Allergies and asthma
Tulsa ranks No. 15 in the “The Most Challenging Places to Live with Asthma,” according to a 2013 report from the Asthma and Allergy Foundation of America. Our city also ranks No. 15 for worst fall allergies, and unfortunately allergies can lead to troubles for individuals with asthma.
“Allergies and asthma go hand in hand because (they affect) one airway,” Medagoda says. “So, whatever causes problems in the nose — causes itching, sneezing, runny nose — has a similar effect in the lower areas, too, in the lungs.”
Individuals with asthma can experience shortness of breath, coughing, wheezing and difficulty breathing.
“Allergies are just one of the causes of asthma,” Block says. “Sometimes people don’t have allergies and then at age 30, they have a bad respiratory illness and forever on, they start wheezing periodically.”
Food allergies are a growing topic, and many restaurants are adding gluten-free options to their menus. Food allergies can cause hives, itching, redness and swelling, Medagoda says, and can be severe, affecting breathing and swallowing. Fortunately, individuals can be tested for these allergies, too.
The eight most common food allergies, according to Medical News Today, are:
Nuts from trees
“The good news is children outgrow most of their (food) allergies except peanuts and tree nuts,” Medagoda says.
Gluten is another offender, and airborne allergies can compound problems for individuals who are gluten intolerant, according to Block.
Found in barley, rye, oats, wheat and spelt, gluten also is known to cause skin allergies.
“I’ve had patients for decades with allergies,” Block says. “Take gluten away from them and they can breathe and a rash goes away.”
Low levels of allergens also can be found in tomatoes, green peppers, eggplant and potatoes.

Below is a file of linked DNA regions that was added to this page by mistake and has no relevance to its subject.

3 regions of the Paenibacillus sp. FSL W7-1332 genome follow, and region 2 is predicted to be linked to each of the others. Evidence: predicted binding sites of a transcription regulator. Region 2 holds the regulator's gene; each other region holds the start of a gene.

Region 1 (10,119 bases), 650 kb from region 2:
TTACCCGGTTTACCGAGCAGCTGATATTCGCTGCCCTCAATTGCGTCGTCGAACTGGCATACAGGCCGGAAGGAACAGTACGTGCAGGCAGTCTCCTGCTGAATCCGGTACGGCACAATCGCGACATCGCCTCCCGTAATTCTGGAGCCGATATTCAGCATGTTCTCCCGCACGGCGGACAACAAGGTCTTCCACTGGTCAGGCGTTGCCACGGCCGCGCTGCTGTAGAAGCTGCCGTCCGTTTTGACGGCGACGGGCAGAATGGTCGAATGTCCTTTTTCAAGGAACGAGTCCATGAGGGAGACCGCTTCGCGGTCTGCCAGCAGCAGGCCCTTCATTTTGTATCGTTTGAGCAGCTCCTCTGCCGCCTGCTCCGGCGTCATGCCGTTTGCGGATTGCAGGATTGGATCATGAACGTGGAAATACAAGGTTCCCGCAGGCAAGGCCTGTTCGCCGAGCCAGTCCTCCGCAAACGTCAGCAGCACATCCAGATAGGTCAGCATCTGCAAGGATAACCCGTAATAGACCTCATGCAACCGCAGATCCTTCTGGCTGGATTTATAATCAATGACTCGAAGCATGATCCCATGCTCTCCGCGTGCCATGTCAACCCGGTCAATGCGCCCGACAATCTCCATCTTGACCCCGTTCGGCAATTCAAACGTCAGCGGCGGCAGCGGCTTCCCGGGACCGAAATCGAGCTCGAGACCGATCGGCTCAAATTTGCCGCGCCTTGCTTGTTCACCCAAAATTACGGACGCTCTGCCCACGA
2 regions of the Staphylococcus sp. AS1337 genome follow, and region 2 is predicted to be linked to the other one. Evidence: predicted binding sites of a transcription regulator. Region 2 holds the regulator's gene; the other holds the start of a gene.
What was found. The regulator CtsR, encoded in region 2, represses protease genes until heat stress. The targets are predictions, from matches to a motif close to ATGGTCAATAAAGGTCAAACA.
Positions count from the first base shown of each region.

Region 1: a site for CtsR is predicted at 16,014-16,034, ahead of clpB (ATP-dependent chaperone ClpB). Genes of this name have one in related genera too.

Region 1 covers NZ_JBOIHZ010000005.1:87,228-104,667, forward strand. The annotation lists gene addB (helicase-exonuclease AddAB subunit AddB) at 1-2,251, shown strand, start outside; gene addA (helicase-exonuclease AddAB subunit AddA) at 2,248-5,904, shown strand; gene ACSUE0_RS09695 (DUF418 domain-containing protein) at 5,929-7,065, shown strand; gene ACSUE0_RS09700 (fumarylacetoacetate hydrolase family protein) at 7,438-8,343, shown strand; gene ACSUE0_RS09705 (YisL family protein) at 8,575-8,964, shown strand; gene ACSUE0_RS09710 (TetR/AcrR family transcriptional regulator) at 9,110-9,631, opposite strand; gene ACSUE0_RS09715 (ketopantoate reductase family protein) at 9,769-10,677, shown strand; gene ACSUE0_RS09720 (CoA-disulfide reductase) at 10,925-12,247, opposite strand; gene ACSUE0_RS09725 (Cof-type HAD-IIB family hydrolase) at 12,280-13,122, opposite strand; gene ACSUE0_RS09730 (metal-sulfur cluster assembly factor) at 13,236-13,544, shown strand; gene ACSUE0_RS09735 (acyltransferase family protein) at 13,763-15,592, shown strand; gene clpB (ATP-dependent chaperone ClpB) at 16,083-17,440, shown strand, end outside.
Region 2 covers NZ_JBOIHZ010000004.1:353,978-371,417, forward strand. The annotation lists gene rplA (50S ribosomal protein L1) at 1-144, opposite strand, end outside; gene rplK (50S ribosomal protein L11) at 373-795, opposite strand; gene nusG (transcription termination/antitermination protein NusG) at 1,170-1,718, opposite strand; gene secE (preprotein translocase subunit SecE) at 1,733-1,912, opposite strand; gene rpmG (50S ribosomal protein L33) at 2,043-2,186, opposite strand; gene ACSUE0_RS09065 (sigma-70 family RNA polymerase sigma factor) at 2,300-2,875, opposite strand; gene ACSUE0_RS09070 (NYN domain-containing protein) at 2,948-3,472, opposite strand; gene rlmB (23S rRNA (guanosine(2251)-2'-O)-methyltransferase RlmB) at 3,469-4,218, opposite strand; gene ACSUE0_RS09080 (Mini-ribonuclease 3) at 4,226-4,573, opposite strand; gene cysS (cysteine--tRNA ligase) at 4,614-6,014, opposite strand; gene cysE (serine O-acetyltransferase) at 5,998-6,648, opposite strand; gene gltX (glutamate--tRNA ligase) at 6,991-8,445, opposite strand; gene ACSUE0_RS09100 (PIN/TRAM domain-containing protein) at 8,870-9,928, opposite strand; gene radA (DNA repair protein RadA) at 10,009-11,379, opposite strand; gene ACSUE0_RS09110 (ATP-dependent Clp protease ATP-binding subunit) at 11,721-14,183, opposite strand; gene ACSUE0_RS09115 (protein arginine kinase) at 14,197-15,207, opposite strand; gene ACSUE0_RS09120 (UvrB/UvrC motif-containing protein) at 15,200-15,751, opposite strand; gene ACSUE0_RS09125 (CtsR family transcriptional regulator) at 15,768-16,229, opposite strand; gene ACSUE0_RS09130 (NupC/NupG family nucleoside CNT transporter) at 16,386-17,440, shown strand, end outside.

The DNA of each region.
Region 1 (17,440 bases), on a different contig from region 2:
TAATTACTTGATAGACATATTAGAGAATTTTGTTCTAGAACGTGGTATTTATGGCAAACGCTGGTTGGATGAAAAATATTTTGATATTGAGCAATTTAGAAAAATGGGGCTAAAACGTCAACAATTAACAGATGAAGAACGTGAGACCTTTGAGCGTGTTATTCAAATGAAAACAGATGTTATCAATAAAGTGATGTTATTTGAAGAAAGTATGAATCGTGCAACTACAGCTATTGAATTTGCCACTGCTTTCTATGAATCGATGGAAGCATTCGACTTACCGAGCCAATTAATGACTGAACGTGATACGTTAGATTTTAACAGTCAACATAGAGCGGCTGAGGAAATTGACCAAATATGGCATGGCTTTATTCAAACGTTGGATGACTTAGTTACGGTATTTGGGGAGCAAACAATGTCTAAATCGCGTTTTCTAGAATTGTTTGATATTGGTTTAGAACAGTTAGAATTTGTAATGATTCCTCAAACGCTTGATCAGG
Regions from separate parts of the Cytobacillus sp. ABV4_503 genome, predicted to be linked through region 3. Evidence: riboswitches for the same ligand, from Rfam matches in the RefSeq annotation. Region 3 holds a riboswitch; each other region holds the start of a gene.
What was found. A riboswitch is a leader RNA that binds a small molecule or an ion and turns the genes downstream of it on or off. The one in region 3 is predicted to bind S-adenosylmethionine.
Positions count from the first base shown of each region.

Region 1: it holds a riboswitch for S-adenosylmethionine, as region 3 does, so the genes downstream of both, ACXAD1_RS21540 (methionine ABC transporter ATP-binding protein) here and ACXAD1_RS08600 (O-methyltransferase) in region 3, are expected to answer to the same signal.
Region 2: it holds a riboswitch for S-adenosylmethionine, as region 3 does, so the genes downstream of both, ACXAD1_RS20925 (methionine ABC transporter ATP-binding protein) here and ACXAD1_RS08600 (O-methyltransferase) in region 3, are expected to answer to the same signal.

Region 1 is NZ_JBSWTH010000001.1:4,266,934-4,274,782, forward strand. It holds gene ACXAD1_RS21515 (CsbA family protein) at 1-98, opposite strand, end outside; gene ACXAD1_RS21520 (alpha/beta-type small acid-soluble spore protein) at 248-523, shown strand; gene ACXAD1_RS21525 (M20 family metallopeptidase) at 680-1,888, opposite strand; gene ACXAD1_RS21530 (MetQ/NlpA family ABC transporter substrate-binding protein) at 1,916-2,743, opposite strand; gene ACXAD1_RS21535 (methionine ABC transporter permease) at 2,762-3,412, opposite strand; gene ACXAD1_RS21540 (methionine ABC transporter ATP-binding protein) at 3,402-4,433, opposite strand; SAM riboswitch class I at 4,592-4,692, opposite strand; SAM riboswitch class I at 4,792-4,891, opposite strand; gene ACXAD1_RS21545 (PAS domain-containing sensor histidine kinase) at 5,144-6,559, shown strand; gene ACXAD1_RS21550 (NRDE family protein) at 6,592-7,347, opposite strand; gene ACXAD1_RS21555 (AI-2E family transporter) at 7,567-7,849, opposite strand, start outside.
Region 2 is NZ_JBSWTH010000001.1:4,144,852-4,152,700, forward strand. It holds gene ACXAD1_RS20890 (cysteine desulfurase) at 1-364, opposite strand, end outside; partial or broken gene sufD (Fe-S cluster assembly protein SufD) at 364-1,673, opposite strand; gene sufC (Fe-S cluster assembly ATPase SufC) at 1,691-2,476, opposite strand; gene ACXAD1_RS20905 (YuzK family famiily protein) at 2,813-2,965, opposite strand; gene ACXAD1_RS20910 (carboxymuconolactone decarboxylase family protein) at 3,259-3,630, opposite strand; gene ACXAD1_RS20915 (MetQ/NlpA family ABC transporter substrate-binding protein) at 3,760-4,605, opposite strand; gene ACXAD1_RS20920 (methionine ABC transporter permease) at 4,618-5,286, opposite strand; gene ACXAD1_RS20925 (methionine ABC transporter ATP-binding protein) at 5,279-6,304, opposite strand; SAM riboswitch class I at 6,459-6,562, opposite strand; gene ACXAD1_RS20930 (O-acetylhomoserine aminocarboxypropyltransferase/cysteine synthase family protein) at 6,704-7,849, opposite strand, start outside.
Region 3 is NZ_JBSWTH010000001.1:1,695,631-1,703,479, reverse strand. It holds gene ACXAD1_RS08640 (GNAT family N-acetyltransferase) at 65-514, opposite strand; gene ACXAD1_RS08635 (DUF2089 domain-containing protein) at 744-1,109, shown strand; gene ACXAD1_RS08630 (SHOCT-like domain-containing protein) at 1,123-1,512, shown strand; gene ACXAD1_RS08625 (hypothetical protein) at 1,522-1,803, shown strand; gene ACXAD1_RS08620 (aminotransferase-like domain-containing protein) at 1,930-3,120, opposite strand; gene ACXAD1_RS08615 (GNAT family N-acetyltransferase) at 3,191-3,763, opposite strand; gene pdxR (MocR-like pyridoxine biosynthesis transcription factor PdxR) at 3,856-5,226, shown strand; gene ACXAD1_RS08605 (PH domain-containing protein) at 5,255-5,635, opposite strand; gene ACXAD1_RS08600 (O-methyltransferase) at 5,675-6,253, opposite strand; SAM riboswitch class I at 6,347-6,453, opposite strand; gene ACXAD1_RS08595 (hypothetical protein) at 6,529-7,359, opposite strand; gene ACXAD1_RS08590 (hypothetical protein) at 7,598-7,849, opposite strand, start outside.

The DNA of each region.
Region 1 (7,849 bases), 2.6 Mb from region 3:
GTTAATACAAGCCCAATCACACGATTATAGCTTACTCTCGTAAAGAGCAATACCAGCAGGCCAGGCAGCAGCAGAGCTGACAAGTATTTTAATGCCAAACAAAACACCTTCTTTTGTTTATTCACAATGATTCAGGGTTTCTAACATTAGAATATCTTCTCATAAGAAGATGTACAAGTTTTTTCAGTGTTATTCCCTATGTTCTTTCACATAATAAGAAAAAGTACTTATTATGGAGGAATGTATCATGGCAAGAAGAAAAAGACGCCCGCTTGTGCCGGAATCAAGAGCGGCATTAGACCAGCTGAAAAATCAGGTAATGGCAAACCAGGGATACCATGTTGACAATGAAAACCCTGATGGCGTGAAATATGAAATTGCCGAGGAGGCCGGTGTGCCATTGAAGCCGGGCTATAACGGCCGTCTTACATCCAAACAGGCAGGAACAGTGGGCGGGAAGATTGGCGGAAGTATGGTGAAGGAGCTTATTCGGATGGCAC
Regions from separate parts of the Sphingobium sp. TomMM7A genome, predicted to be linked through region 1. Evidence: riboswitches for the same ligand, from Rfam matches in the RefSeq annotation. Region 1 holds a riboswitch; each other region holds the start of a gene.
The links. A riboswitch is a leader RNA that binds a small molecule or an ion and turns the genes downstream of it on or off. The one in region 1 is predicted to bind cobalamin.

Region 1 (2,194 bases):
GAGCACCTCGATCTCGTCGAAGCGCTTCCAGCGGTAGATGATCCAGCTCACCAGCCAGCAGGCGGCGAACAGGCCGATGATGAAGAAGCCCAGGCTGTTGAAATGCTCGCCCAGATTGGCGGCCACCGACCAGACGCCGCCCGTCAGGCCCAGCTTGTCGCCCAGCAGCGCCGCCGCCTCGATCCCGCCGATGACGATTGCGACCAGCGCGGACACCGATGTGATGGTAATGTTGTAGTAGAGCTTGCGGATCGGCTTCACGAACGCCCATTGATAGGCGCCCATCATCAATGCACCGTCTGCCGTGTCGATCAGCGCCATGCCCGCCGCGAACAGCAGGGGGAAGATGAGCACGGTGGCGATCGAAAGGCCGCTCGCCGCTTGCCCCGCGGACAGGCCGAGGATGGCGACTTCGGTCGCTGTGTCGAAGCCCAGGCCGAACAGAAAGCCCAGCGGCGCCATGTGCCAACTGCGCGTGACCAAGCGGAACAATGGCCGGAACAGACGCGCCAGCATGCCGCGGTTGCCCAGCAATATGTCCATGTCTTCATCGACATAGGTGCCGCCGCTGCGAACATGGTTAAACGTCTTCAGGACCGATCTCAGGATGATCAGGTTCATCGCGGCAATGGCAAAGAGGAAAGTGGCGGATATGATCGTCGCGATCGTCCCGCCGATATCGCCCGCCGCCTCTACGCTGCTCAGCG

“When the pollen comes, it makes things worse,” Block says.
He says it’s important to distinguish between food allergies and food intolerance.
Usually come on suddenly.
Can be triggered by a small amount of food.
Occur every time you eat the food.
Can be life-threatening.
Usually come on gradually.
May only occur when you eat a lot of the food.
May only occur if you eat the food often.
Are not life-threatening.
Overall allergies are becoming more common, which Block attributes to the hygiene phenomenon. Hundreds of years ago, individuals were exposed to pollen and built up “blocking antibodies,” he says.
“Now, with the advent of hygiene, the baby doesn’t get all of that, and now when they’re 5 or 6 or 7 years old, they get bombarded by all these things,” Block says. “Same thing with animals. If you have animals early on with a child, there’s not a problem because you get all these things taken care of.”
Despite best efforts to prevent or reduce allergies, however, about half of children suffer from the same allergies their parents did, according to
“The biggest treatment is stay away from the offending agent,” Block says. “Even better than that is picking parents who don’t have allergies.”
by Josh Wagner
Some Tulsa-area residents are breathing easier, thanks to a Broken Arrow center that treats sufferers of asthma, allergies, sinusitis and other airway-related issues.
One of six such centers in the nation, BreatheAmerica came to Broken Arrow in 2012 and utilizes a multi-specialty approach to diagnosing and treating patients.
Through a treatment protocol developed at Vanderbilt University, BreatheAmerica houses various medical specialists in one location to save patients time and money.
BreatheAmerica’s goal is to “minimize the number of visits a patient makes (when undergoing) multiple tests on their first visit,” says Dr. Bret Haymore, medical director of BreatheAmerica.
BreatheAmerica has a lot to offer when it comes to diagnostic tools and treatment options. Patients can undergo skin and blood tests, pulmonary function tests, CT scans for sinuses, sleep studies, and non-oncology infusion services and allergy shots.
Haymore adds, “BreatheAmerica offers clinical research for eligible patients that wouldn’t otherwise be available (to them).”
BreatheAmerica is located at 4716 W. Urbana St., Suite 211, in Broken Arrow. For more information, visit www.breatheamerica.com.